That was when Obama issued a directive stopping deportations of such people, or Dreamers as they are known after the Dream Act that sought to legalize them.
It was their turn to watch on Thursday as the Senate took the first significant step toward lifting their friends and family from the darkness, as well.
Vice President Joe Biden presided over the historic session as lawmakers voted from their seats, gaveling down a 68 to 32 vote for what would be the first overhaul of the nation's immigration laws since 1986. Dozens -- maybe more -- of Dreamers lined the gallery that rings the stately upper chamber of Congress.
"It was extremely powerful to hear every senator say aloud their vote," said Carolina Bortolleto, 25, who arrived with her parents from Brazil 15 years ago. She graduated from college in 2010, but realized it would do her little good.
"I saw no future for myself because I couldn't use my degree," Bortolleto said, and that inspired her to join the fight for immigration reform.
"It was very moving. I saw Joe Biden, and was like, 'This is a big deal. It's not just some presiding officer," Bortolleto said, a little giddy and a little emotional at the same time.
Lissette Moreno, 29, had tears rimming her eyes as she left the Senate gallery. Her parents brought her to the U.S. when she was 5 and overstayed their visas. She said she has earned degrees in international business and fashion design.
"I was praying hard," Moreno said of the moment when the vote came. "I've been waiting for this moment all my life. All my life I've lived in fear," she said, a quaver in her voice. "I'm very happy for myself, my family and my community."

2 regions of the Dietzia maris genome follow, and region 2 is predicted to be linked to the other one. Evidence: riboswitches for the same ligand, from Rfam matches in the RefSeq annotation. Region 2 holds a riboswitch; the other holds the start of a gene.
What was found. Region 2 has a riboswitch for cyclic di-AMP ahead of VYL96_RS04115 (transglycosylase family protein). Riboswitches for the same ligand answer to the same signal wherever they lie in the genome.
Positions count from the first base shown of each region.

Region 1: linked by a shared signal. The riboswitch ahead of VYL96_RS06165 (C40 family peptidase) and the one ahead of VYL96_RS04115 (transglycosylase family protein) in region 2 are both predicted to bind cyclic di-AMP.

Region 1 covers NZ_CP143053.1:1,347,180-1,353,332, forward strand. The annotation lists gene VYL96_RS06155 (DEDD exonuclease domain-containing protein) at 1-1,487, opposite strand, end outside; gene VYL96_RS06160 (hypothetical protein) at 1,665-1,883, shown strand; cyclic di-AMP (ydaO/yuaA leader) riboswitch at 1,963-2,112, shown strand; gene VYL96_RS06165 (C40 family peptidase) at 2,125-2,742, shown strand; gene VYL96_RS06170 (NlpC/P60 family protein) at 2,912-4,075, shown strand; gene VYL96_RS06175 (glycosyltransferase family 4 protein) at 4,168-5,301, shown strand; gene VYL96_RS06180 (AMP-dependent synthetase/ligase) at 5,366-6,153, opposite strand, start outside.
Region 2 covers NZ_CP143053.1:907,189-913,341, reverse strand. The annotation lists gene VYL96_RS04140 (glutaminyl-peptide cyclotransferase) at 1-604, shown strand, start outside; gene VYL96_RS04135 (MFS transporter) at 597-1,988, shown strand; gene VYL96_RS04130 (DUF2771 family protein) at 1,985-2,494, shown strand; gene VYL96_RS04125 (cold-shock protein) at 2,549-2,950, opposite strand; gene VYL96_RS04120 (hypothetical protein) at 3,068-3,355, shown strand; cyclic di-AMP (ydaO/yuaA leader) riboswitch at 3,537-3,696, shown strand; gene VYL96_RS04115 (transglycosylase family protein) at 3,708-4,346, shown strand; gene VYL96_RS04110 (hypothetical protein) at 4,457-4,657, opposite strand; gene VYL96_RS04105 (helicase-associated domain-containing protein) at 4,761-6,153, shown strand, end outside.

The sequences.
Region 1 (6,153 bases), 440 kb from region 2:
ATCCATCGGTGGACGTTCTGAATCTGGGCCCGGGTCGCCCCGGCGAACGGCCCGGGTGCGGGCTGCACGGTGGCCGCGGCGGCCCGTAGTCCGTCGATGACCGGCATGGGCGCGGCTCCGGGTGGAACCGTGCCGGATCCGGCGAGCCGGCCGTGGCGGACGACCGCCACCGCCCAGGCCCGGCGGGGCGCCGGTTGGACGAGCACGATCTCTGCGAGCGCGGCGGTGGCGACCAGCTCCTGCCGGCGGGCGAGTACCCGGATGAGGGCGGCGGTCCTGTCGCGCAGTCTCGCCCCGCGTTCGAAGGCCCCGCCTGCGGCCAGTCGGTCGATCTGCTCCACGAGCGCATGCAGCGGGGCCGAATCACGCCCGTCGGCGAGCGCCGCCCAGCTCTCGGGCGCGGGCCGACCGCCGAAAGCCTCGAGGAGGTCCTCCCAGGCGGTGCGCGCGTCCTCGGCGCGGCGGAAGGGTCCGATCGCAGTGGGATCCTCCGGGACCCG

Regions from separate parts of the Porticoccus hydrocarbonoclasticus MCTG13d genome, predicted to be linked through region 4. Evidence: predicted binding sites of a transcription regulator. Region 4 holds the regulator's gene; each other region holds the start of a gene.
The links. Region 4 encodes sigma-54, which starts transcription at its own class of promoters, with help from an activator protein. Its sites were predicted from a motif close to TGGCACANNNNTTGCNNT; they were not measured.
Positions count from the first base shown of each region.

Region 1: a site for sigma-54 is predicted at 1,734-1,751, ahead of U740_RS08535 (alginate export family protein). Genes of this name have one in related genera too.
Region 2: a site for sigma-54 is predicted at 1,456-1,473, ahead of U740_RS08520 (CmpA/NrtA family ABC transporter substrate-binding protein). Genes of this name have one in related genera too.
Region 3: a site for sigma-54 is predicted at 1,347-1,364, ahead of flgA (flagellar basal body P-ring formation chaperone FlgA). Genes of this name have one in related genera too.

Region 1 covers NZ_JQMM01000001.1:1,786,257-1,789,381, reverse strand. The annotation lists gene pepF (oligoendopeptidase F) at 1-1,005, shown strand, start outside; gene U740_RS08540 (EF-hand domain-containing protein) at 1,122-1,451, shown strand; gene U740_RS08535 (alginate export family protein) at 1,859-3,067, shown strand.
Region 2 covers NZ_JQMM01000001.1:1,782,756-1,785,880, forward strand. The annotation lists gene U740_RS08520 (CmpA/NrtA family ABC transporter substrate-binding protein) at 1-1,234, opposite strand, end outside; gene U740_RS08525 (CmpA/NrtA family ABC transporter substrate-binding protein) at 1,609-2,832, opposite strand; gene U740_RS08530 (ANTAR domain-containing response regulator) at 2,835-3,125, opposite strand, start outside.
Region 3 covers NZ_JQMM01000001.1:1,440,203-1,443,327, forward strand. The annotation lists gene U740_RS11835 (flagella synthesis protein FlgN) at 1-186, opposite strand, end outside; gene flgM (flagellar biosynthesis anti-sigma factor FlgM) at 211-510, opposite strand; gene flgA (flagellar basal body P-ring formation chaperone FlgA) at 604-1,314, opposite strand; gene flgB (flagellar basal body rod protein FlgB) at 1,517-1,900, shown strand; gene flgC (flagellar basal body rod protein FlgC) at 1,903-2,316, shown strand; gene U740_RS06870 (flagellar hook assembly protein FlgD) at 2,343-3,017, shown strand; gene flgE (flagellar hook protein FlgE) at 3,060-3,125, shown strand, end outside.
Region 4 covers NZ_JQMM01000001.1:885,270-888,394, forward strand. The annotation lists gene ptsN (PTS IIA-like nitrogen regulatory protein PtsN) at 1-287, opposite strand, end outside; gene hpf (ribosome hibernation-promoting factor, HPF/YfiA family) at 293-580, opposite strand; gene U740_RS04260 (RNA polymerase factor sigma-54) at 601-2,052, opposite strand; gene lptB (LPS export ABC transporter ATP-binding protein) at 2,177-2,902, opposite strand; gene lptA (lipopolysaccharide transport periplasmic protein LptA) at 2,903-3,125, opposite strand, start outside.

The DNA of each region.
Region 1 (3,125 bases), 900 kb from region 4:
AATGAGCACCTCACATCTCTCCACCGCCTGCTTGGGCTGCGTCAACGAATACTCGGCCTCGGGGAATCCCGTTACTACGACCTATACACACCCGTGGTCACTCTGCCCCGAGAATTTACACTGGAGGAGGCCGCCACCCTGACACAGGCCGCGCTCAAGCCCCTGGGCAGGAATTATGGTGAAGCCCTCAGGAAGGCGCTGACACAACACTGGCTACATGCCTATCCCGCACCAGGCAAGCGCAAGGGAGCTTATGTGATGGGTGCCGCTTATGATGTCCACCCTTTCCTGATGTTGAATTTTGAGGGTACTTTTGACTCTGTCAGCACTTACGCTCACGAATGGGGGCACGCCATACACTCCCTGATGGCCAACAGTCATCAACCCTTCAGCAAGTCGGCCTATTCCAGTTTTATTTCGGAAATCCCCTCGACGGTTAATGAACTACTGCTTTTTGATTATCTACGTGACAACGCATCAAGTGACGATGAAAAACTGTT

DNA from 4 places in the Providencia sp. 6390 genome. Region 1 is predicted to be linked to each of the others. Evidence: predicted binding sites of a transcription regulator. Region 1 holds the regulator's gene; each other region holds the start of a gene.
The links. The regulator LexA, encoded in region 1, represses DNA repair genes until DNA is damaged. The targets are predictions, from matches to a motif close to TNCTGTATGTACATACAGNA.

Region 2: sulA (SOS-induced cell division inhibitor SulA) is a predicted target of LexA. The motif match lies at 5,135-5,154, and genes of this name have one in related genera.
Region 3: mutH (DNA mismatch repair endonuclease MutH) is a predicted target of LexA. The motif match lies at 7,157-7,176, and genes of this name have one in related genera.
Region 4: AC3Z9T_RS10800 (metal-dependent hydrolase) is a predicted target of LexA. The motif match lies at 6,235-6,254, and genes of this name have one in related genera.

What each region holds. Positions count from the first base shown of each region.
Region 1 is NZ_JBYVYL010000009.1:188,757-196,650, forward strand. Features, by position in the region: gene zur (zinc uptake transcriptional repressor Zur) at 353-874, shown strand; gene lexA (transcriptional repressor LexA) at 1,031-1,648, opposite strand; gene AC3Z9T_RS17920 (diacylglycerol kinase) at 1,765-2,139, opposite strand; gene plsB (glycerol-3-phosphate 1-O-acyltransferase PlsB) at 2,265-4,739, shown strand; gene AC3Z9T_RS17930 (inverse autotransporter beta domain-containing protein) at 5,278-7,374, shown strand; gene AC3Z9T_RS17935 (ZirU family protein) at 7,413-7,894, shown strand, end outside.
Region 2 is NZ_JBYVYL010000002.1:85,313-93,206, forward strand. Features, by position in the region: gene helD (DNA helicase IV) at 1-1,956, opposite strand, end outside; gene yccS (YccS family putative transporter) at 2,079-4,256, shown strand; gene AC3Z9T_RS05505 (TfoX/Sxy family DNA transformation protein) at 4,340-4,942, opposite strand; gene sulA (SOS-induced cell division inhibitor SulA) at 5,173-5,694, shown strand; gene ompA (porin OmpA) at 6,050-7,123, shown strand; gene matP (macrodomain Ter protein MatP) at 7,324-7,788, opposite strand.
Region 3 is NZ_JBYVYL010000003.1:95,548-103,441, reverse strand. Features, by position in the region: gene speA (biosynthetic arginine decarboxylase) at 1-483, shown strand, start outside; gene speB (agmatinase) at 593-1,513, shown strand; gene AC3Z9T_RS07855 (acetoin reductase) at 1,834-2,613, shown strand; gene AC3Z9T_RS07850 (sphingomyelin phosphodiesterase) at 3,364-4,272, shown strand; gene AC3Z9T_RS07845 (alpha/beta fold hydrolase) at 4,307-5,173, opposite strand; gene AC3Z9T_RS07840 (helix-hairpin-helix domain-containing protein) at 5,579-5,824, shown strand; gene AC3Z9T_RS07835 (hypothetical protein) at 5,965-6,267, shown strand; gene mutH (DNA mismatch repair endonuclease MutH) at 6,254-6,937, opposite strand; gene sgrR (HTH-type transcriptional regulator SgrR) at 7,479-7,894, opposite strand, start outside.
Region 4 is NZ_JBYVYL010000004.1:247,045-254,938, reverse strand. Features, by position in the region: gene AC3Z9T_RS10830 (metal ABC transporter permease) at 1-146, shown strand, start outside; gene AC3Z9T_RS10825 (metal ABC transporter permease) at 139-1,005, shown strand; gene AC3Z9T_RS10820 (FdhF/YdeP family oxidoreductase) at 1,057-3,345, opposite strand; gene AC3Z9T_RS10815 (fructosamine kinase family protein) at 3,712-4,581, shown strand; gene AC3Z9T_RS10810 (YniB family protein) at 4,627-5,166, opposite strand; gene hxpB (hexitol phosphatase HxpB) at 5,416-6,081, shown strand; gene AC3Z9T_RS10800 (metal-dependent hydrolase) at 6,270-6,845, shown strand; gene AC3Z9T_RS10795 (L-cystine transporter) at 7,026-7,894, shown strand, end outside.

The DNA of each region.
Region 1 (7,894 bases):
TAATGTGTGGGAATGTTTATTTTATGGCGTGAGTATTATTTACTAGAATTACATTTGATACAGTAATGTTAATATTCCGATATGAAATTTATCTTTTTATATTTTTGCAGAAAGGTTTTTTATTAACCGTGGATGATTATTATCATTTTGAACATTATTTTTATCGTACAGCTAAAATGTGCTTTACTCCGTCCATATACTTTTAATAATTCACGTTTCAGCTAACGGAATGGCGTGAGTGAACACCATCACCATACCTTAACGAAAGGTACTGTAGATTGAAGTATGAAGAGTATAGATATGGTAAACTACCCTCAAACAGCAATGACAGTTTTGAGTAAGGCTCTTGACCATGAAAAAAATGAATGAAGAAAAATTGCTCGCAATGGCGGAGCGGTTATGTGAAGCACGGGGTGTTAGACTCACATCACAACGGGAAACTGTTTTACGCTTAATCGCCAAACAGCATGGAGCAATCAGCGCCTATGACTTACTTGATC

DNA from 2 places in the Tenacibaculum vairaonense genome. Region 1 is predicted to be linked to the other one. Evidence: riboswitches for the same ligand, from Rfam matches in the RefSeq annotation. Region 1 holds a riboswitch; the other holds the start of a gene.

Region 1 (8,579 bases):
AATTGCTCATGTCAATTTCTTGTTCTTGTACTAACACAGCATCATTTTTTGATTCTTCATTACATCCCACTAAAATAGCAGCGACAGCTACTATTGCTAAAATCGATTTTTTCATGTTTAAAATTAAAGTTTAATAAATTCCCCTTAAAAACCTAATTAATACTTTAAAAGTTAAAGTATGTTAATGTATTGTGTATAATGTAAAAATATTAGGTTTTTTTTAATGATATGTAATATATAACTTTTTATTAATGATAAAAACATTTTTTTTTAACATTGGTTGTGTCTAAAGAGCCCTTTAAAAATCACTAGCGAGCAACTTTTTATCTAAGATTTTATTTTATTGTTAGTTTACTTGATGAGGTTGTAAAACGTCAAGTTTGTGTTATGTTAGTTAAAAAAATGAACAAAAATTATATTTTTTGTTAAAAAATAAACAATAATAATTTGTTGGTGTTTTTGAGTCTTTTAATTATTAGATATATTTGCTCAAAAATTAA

Raul Anaya, a 22-year-old intern on Capitol Hill, came to the U.S. with his parents 12 years ago on a tourist visa. They were unable to get permanent residency through relatives, who are citizens.
He had to control himself as others chanted "Yes we can!" in violation of Senate decorum.
"I had an internal wish to cheer ... but I didn't want to get in trouble with that," Anaya said.
He and the others said they are aware that the House of Representatives represents a difficult challenge for immigration reform. They said they hoped they and others can convince the GOP-controlled chamber to bring the same light to some 11 million undocumented immigrants.
"Hopefully we can get that as soon as possible so that I can start making my life here. I want to live here," Anaya said. "I consider myself a citizen, even if not on paper. I grew up here. This is my home."
Michael McAuliff covers Congress and politics for The Huffington Post. Talk to him on Facebook.